Heavenly Bamboo — Not Bamboo at All!
Natural to areas in China and Japan, Nandina domestica is an ornamental plant that has been sold in San Diego for almost 100 years. Although commonly known as heavenly bamboo because of its many bamboo-like upright stalks, it has no relation to true bamboo.
Nandina can grow to 7 or 8 feet tall. Plant it in sun or part shade, as it is prone to mildew when placed in deeper shade areas of the garden. When first planted, it should be watered about twice weekly. Once established, it is drought tolerant. Amend your soil with a good planting mix and add a little Dr. Earth organic fertilizer or Gro-Power to help establish a strong root system. The planting hole should be about two times as wide as the original container and not much deeper. To keep them looking their best, be sure to fertilize about every two months with a general-purpose plant food.
In recent years, new varieties have been introduced. In my opinion, they are all much better than the original Nandina domestica, which tends to get tall and leggy. The newer varieties are inclined to be bushier and have more foliage at the bottom. If any get too tall or wide for the location, don’t be afraid to trim them back a little. Here are a few names to look for.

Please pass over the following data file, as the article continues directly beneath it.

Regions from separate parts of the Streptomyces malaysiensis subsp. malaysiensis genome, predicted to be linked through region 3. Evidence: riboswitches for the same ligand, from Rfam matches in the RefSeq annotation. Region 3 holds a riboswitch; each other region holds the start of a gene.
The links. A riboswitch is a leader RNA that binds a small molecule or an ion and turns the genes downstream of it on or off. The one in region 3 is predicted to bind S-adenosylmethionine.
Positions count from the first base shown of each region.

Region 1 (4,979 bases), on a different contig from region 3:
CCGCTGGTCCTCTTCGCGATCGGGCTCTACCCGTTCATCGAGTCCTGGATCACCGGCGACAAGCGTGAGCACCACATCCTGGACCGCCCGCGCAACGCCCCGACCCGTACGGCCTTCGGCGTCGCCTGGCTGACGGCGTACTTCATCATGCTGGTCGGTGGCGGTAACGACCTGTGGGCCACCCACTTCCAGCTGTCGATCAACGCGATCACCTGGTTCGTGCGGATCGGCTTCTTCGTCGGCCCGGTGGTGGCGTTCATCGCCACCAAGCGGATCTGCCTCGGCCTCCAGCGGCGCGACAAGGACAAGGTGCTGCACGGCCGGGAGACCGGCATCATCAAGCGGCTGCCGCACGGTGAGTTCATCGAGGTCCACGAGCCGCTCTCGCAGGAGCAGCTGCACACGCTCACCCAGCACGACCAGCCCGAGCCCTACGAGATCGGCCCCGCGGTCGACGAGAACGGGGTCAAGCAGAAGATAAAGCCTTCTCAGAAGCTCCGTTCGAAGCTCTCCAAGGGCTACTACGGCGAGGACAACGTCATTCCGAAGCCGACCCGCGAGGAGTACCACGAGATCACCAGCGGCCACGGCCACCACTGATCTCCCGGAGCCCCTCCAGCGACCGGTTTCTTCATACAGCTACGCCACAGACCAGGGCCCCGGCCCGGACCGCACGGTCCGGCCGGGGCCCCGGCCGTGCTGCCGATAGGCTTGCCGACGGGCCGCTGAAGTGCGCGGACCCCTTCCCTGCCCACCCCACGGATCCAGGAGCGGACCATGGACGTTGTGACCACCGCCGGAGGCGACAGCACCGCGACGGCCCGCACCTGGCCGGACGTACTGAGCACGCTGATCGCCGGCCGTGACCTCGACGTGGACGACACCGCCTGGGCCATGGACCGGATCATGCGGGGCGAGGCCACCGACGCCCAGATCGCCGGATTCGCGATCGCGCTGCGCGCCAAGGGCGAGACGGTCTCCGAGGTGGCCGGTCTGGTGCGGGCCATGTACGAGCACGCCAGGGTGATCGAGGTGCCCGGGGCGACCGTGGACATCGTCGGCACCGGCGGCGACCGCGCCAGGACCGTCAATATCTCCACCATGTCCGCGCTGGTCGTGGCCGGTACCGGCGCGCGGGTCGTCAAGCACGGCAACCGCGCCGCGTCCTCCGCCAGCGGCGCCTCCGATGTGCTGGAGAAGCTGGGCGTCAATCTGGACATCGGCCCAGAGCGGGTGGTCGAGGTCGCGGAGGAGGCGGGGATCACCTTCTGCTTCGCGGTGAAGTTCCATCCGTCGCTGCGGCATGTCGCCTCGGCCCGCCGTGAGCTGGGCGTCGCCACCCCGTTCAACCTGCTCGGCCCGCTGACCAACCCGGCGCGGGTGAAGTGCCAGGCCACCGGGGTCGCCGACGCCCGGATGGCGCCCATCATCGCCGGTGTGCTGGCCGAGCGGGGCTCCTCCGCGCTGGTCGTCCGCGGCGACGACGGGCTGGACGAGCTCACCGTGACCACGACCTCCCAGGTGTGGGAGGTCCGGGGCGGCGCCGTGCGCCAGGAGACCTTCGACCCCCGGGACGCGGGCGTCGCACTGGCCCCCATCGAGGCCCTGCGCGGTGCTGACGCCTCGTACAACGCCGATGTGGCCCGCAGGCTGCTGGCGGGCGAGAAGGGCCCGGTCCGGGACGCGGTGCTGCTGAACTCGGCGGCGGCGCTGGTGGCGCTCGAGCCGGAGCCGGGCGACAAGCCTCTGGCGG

Gulf Stream — This compact plant grows to about 4 feet tall and wide. New foliage is bronzy colored, turning greener as it ages and red during winter.
Moon Bay — This bushy Nandina, which grows to perhaps only 3 feet tall, makes a great container plant or low hedge that would need very little trimming. Its coloration is similar to Gulf Stream.
Plum Passion — This Monrovia Growers variety gets to 6 or 7 feet tall and 3 to 4 feet in diameter and stays bushy. The purple to plum foliage colors hold as the temperature warms (although older leaves turn greenish as they mature). It can be used for a taller hedge or looks great by itself. Trim it a little if you prefer it shorter.
Sienna Sunrise — This compact, 3-foot-tall plant came out about 10 years ago as an improved variety. New foliage is deep orange-red then turns deep green.
Walter Andersen, Jr.
3642 Enterprise St.
San Diego, CA 92110
12755 Danielson Court
Poway, CA 92064